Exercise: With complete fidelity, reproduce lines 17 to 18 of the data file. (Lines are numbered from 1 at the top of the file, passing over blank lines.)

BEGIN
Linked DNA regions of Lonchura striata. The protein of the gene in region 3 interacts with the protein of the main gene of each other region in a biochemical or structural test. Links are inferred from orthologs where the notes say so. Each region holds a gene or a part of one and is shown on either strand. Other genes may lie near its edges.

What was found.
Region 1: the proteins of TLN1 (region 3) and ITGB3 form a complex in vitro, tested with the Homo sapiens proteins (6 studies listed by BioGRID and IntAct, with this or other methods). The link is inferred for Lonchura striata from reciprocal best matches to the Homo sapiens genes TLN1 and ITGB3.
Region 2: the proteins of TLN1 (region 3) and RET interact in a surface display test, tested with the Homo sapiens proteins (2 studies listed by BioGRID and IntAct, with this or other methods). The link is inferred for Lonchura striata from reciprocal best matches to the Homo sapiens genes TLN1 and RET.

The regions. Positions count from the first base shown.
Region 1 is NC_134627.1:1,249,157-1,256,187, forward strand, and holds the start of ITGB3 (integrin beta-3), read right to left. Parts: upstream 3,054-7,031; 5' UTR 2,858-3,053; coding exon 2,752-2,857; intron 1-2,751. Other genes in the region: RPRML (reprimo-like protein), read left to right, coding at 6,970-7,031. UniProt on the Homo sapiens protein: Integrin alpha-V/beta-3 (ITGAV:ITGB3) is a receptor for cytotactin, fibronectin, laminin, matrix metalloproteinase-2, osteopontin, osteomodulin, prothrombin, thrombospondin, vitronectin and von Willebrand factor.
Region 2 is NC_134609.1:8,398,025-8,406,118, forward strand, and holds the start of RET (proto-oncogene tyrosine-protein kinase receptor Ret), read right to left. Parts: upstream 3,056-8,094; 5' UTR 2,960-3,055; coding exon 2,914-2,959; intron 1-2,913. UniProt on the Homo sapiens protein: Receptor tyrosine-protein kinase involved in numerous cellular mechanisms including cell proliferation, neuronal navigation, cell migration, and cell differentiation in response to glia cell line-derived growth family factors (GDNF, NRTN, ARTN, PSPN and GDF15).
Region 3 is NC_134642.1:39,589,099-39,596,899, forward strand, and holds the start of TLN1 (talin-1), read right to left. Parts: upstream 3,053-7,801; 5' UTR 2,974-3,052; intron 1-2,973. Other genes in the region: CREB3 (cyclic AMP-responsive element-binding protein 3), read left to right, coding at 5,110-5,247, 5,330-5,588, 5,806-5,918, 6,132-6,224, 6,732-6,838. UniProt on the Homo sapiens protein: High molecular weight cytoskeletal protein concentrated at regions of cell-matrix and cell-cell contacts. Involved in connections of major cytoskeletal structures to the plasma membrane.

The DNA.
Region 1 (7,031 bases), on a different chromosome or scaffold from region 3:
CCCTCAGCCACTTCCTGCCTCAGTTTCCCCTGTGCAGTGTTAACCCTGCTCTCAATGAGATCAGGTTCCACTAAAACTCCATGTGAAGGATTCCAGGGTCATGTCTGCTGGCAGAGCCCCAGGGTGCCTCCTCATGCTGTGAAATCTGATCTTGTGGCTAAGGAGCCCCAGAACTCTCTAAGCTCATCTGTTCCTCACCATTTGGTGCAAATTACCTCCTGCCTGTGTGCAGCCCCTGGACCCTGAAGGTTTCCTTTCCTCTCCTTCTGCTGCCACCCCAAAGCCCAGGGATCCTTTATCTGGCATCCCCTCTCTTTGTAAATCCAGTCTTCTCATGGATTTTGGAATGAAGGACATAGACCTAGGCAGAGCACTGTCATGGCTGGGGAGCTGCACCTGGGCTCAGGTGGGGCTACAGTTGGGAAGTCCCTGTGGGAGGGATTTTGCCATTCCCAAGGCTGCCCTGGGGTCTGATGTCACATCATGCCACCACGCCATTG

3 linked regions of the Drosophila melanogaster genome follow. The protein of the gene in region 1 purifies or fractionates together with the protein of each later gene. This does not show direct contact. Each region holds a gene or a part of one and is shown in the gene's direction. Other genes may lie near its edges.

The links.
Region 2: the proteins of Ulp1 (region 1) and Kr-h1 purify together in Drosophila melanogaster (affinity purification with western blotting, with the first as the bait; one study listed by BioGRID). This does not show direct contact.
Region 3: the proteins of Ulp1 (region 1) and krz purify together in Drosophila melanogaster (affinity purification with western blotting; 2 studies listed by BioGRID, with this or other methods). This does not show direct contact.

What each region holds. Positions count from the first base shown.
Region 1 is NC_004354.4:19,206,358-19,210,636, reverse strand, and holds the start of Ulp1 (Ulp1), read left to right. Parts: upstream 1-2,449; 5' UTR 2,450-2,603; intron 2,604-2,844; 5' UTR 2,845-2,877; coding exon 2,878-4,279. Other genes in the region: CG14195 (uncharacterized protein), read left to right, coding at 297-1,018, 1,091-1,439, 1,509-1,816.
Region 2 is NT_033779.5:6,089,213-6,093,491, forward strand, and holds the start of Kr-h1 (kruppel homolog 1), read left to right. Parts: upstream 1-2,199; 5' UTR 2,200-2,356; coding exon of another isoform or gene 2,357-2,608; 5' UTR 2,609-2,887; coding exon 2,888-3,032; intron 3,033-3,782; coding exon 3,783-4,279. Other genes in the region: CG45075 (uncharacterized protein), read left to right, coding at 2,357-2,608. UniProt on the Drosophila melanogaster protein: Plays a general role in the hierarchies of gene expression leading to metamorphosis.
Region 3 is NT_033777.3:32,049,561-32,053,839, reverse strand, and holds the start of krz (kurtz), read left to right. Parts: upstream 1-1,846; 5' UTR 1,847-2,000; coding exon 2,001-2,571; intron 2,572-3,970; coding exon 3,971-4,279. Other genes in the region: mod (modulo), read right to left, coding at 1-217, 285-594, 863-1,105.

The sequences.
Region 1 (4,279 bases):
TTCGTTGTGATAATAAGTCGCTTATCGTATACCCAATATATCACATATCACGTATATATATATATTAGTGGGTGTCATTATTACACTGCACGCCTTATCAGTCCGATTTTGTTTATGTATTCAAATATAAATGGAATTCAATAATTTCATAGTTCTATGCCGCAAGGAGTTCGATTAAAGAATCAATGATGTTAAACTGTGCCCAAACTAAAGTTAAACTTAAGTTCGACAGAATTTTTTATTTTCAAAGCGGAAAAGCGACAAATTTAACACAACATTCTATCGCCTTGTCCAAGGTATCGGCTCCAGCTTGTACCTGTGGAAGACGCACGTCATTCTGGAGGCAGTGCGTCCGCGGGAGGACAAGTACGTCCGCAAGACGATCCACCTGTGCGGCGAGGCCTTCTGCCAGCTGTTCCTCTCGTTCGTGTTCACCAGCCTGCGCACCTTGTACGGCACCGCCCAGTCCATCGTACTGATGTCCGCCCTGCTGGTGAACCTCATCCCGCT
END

Region 1 is NC_004354.4:19,206,358-19,210,636, reverse strand, and holds the start of Ulp1 (Ulp1), read left to right. Parts: upstream 1-2,449; 5' UTR 2,450-2,603; intron 2,604-2,844; 5' UTR 2,845-2,877; coding exon 2,878-4,279. Other genes in the region: CG14195 (uncharacterized protein), read left to right, coding at 297-1,018, 1,091-1,439, 1,509-1,816.
Region 2 is NT_033779.5:6,089,213-6,093,491, forward strand, and holds the start of Kr-h1 (kruppel homolog 1), read left to right. Parts: upstream 1-2,199; 5' UTR 2,200-2,356; coding exon of another isoform or gene 2,357-2,608; 5' UTR 2,609-2,887; coding exon 2,888-3,032; intron 3,033-3,782; coding exon 3,783-4,279. Other genes in the region: CG45075 (uncharacterized protein), read left to right, coding at 2,357-2,608. UniProt on the Drosophila melanogaster protein: Plays a general role in the hierarchies of gene expression leading to metamorphosis.